COMMAND/ORGANIZATION: Aviation Rockets and Small Guided Munitions Product Office, Joint Attack Munition Systems Project Office, Program Executive Office (PEO) for Missiles and Space
TITLE: Product support integrator
YEARS OF SERVICE IN WORKFORCE: 10
DAWIA CERTIFICATIONS: Level III in life cycle logistics; Level I in program management
EDUCATION: M.S. in logistics, Florida Institute of Technology; B.S. in economics, Alabama A&M University
AWARDS: Employee of the Quarter and Team of the Quarter, PEO for Simulation, Training and Instrumentation
Helping to fill a documentation gap
by Ms. Susan L. Follett
The squeaky wheel gets the grease, as the saying goes. For Brad Bledsoe, product support integrator and senior logistician for the Program Executive Office (PEO) for Missiles and Space (MS), that squeaking resulted in a unique opportunity to help improve sustainment policy for major weapon systems.
Bledsoe is assigned to the Aviation Rockets and Small Guided Munitions Product Office, part of the Joint Attack Munition Systems (JAMS) Project Office and the joint services lead for the 2.75-inch rocket program, also known as the Hydra-70. The Hydra-70 is a free-flight rocket with multiple warhead configurations; it has been the standard ground-attack rocket since it was first used in the Korean War.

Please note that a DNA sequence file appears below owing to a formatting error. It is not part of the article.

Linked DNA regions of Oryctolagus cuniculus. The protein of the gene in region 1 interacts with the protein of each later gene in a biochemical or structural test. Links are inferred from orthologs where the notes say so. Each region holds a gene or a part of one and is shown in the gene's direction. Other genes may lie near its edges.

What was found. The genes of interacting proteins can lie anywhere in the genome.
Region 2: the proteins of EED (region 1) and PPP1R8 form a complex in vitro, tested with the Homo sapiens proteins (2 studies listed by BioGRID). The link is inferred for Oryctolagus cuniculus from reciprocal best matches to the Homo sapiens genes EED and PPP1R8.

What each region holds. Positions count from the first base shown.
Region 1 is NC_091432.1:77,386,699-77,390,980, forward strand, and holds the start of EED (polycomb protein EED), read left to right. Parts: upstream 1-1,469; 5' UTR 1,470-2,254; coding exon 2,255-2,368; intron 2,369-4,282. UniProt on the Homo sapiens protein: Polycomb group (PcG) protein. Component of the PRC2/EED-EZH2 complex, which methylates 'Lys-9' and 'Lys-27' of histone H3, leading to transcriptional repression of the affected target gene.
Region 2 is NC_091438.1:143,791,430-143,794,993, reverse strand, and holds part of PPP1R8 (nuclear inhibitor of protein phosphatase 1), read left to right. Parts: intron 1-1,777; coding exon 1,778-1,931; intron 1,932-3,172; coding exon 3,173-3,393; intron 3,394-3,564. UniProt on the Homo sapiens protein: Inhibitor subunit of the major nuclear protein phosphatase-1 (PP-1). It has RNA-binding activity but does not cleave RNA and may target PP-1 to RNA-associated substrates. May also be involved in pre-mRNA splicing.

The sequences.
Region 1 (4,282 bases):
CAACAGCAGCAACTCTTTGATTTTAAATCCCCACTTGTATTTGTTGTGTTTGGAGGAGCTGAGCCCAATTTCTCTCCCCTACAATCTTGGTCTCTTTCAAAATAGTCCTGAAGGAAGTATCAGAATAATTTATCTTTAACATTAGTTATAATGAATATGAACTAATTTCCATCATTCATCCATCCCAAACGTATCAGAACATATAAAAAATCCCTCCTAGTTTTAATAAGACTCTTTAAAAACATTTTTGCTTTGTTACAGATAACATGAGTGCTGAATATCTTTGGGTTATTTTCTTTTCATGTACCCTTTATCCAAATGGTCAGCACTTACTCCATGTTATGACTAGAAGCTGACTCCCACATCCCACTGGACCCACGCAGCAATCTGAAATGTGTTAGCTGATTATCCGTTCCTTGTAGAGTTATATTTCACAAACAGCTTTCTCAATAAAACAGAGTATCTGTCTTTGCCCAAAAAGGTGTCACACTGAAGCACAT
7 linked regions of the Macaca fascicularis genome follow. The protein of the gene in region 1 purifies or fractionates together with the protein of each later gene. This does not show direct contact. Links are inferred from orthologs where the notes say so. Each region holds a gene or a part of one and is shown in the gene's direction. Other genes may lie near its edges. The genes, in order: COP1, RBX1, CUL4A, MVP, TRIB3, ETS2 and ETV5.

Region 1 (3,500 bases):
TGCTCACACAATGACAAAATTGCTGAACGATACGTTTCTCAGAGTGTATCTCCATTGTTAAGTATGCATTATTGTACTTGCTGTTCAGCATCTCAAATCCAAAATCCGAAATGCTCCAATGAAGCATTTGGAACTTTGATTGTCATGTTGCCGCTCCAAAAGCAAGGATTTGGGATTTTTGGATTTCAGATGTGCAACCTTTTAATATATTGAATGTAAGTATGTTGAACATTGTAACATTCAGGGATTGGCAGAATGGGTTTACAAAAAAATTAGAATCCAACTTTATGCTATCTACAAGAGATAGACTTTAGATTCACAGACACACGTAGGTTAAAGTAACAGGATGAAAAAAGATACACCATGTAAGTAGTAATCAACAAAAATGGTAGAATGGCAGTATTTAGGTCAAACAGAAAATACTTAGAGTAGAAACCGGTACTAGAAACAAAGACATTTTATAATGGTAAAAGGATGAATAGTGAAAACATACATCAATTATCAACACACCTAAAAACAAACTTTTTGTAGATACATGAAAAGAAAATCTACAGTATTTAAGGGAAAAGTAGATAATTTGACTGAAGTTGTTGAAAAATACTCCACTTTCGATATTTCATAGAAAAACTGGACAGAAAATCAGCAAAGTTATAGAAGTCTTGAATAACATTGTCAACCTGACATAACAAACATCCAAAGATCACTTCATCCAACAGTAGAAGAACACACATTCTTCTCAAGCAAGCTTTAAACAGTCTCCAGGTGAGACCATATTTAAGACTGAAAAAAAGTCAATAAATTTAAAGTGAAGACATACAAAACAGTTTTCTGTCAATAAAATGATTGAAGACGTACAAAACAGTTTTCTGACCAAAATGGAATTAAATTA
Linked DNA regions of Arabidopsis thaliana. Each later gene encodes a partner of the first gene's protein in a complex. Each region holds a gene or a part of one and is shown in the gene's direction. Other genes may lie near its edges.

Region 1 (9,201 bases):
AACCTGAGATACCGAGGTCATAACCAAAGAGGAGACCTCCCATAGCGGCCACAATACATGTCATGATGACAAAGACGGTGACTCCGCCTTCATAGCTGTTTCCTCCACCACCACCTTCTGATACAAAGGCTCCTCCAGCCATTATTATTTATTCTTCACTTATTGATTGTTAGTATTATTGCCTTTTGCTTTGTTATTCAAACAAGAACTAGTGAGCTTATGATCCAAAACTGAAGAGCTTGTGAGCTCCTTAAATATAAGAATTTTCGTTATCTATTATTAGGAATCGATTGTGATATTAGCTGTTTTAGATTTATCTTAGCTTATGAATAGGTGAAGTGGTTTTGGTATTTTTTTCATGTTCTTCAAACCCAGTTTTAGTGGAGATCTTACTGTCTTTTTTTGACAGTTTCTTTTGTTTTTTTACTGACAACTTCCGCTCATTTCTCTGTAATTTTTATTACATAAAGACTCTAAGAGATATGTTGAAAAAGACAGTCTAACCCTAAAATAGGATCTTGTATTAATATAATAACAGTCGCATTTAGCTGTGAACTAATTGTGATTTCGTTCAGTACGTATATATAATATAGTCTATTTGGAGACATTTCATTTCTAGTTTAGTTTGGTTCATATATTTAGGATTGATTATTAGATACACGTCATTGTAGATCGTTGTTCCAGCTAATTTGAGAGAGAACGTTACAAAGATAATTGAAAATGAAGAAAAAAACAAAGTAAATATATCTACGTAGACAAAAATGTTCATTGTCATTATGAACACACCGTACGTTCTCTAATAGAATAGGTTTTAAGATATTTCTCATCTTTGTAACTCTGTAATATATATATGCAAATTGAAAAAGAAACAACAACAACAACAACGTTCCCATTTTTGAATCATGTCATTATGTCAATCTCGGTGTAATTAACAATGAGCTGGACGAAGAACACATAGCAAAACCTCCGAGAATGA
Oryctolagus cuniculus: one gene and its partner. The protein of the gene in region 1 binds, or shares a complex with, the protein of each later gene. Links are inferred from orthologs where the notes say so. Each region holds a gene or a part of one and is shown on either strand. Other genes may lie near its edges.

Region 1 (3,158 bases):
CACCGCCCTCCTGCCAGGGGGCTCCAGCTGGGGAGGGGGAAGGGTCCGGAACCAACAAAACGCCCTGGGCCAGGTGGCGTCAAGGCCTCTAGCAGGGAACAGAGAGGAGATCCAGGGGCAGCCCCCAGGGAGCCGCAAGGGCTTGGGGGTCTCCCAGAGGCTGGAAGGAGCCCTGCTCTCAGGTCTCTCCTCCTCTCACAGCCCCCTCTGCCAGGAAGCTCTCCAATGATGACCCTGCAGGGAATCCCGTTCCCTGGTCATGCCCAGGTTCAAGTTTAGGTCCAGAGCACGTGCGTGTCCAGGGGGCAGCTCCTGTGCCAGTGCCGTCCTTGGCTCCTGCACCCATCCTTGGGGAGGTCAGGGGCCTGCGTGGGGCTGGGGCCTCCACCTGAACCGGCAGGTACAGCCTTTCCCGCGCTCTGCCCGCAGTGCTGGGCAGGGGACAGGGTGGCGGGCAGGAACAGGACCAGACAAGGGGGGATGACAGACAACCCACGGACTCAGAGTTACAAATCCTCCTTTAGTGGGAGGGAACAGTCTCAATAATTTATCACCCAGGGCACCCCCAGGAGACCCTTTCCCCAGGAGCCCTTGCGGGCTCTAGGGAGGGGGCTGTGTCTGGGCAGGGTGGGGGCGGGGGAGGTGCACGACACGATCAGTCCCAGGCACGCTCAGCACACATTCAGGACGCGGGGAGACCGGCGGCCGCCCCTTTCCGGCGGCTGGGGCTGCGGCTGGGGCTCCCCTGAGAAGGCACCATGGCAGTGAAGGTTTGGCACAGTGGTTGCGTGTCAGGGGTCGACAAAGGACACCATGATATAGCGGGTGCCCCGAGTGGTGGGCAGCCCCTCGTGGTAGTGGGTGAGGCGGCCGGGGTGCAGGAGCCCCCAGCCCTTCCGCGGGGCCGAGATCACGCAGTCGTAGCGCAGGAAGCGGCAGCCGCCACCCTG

“The Hydra-70 can fill a variety of roles against a wide spectrum of targets,” said Bledsoe. “Multiple types of warheads provide a solution to many tactical situations within a battle area by providing area suppression or high-explosive solutions for anti-personnel, anti-materiel, armored vehicles, bunkers and reinforced military operation in urban terrain targets. The Hydra can also provide target illumination, smoke screening, target marking and training.”
The system has undergone numerous modifications since it was first designed, including motor and nozzle configurations, fuze modifications and new warhead combinations. “Even with all those changes, the system basics have remained the same,” said Bledsoe. However, he noted, while the system meets the needs of the warfighter, it does not conform to current acquisition documentation standards required by the assistant secretary of the Army for acquisition, logistics and technology (ASA(ALT)).